Scented Jasmine Tea – A Mini Guide

Posted on March 1, 2020, by in .

Jasmine Dragon Pearls

“I’d like some jasmine tea!” is a really common request for us and we can see why! A cup of jasmine tea can be refreshing, calming and down right tasty! We’ve found over the years that there is some confusion as to what jasmine tea is. More often than not people are introduced to this floral brew after a meal in restaurants and fall in love with it.

So what is jasmine tea?

Traditionally jasmine tea is tea that has been scented with fresh jasmine blossoms. This process can be dated back over 800 years in China and is deeply embedded in their culture. The most common scented teas in today’s market are green and white, but black is sometimes available too. It should not be confused with dried jasmine blossoms, which are available, but these do not retain their jasmine fragrance or taste as they loose it during the drying process.

How do they scent the tea?China Jasmine (Silver tips) displayed with gaiwan and gong fu equipment

Tea leaves are picked during the spring months, dried and stored until late summer when jasmine blossoms are in bloom. The flowers are picked early in the morning whilst the petals are still tightly closed and are kept cool until nightfall. Once the evening comes they open up and release their fragrance. It is at this point that the scenting process takes place.
There are a couple of different methods for scenting. A lot of producers prefer to blend the leaves and the flowers together and leave them scent over night. Others, who produce higher grades of jasmine tea will layer the tea and the jasmine blossoms and leave the to infuse over night. It takes a minimum of four hours for the tea to absorb the jasmine’s fragrance. After the leaves and flowers are separated the process is repeated. For higher grades of jasmine tea this process can be repeated up to 6 or 7 times!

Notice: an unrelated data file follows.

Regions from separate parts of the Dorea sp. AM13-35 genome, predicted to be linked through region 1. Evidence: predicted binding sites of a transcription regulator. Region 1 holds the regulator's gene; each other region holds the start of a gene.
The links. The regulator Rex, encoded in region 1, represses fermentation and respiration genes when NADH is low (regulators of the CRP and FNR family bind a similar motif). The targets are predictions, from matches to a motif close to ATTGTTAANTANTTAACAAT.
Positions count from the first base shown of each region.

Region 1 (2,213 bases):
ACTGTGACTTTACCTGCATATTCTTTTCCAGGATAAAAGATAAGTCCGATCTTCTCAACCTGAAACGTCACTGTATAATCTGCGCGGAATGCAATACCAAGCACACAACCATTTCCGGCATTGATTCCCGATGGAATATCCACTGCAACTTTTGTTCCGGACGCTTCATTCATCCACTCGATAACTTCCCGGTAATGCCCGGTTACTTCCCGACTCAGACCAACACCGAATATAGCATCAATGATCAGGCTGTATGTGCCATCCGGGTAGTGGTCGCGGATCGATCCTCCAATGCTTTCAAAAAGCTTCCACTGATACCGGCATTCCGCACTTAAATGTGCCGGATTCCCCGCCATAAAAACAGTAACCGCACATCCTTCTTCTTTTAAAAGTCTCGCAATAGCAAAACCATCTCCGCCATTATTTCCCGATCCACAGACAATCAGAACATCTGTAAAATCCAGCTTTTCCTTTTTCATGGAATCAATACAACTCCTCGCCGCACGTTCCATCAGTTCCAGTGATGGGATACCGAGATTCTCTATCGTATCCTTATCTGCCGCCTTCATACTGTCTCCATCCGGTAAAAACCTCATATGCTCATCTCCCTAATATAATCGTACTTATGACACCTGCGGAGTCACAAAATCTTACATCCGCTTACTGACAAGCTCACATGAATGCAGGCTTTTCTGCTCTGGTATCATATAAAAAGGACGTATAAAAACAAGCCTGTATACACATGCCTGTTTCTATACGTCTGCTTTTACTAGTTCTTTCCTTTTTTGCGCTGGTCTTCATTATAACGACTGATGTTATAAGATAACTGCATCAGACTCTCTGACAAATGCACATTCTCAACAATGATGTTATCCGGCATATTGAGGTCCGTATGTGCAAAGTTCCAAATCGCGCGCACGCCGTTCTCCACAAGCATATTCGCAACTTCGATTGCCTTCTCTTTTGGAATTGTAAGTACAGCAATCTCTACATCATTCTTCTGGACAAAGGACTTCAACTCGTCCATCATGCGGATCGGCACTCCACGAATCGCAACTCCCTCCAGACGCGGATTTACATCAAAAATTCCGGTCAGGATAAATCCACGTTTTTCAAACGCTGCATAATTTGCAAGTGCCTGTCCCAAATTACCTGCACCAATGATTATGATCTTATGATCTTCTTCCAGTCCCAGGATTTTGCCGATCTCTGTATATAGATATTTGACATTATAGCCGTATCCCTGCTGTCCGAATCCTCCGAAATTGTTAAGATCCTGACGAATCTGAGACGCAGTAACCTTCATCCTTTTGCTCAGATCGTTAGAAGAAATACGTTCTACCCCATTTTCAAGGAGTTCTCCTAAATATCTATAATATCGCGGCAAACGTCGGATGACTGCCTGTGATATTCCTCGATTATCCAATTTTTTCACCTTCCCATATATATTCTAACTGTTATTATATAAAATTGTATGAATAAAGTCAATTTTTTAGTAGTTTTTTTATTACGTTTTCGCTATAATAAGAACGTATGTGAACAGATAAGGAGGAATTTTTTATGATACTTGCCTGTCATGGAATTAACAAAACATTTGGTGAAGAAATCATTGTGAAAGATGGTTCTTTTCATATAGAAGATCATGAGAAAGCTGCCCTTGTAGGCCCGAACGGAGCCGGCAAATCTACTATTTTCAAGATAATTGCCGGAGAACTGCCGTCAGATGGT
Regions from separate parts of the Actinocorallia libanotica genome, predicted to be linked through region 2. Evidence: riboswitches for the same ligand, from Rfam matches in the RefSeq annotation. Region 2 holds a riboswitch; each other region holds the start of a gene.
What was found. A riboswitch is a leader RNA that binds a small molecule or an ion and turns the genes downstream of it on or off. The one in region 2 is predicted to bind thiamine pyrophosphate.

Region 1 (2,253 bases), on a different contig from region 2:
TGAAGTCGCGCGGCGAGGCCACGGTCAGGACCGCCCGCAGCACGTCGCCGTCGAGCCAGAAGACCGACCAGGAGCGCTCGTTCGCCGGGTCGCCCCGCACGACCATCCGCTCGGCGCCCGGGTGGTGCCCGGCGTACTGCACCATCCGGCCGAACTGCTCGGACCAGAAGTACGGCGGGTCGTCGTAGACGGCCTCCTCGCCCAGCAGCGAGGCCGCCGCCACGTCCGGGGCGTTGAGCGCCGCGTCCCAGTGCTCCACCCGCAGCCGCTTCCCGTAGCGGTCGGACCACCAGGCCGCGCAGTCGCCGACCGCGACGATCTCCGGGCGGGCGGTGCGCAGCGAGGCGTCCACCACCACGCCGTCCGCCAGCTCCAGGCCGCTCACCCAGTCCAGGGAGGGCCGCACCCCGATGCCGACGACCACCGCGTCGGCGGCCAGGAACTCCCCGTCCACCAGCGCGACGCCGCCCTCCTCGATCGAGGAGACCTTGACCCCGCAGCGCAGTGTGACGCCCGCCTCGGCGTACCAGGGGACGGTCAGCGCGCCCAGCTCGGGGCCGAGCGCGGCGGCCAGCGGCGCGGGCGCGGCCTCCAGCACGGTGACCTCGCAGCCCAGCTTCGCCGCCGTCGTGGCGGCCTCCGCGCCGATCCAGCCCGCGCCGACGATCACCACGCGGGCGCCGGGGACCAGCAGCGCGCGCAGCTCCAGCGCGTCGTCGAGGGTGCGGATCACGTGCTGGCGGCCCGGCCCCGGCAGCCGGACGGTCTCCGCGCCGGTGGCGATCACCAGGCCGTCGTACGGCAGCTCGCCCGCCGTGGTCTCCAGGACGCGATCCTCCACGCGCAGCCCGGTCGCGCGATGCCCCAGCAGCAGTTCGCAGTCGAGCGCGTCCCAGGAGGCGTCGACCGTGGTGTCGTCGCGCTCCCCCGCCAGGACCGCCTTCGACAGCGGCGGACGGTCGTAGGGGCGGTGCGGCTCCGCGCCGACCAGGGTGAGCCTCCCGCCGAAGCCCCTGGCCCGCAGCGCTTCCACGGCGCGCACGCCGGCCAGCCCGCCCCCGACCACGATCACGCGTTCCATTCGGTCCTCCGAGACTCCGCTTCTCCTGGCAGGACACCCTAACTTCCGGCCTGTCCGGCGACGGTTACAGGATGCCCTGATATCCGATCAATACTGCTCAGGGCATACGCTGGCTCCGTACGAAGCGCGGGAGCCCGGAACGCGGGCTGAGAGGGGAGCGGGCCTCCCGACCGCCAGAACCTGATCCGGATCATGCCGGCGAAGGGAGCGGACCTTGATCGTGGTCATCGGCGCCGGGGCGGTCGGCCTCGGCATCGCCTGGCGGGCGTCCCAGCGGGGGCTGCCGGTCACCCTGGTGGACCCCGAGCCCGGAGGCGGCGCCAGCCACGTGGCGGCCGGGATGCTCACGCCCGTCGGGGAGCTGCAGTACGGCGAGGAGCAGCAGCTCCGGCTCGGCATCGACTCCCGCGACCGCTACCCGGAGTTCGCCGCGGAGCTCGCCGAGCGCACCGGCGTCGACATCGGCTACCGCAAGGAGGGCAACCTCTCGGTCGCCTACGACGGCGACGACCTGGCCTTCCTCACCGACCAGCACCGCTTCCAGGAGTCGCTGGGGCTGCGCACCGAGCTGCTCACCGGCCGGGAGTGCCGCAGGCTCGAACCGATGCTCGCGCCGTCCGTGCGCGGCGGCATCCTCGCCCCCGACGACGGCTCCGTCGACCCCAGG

Scenting the leaves is a highly skilled and time consuming job, but we think, it’s well worth the effort which is all of our jasmine teas are scented!

Other jasmine teas can be found on the market, but these are sprayed with artificial flavourings that smell and taste similar to jasmine. These types of jasmine tea are noticeably cheaper and don’t offer the same freshness or high quality as their scented counterparts.

Jasmine Flowers vs China Jasmine green tea

Dried jasmine blossoms vs jasmine green tea.

Are there any health benefits?

As jasmine tea is made using green tea, white tea, etc… they contain all the health benefits associated with the tea type used! For example, green tea is known for being high in antioxidants and lower in caffeine than its black tea counterpart.
In Asia, jasmine tea is believed help to balance body heat, clear eyes, detox the liver, relax the body, improve circulation, lower cholesterol, improve digestion and fight off flu. With so many perceived health benefits and a great taste we can see why it’s so popular!

Our Jasmine Teas
We currently have three scented jasmine teas on offer:

China Jasmine with Flowers – this is our everyday scented jasmine green tea. A few dried jasmine blossoms have been added to the blend to enhance the appearance. It’s a great one to start with if you’re on a journey to switch to loose leaf tea or making the tea for the first time at home after trying it whilst out and about.

China Jasmine (Silver Tips) – A top quality scented green tea which contains a high quantity of silver tips – these are the fresh, young unopened leaves at the top of the tea plant. The finest teas are made from this part of the plant. Perfect for those that love a luxurious cup of tea!

Jasmine Dragon Pearls – This is the Champagne of jasmine teas! This elegant and rare white tea is made from the youngest, finest silver tips hand rolled into the shape of little pearls. Often dragon pearls on the market are made from green tea, but these white tea pearls takes the tea drinking experience to the next level!

Jasmine Blossoms – For those wanting to try dried jasmine blossoms we sell them too! As mentioned above, this caffeine free option doesn’t have that signature jasmine flavour. However, it does still offer a pleasant, slightly creamy floral brew.

Which jasmine tea would you try? Let us know on our social media!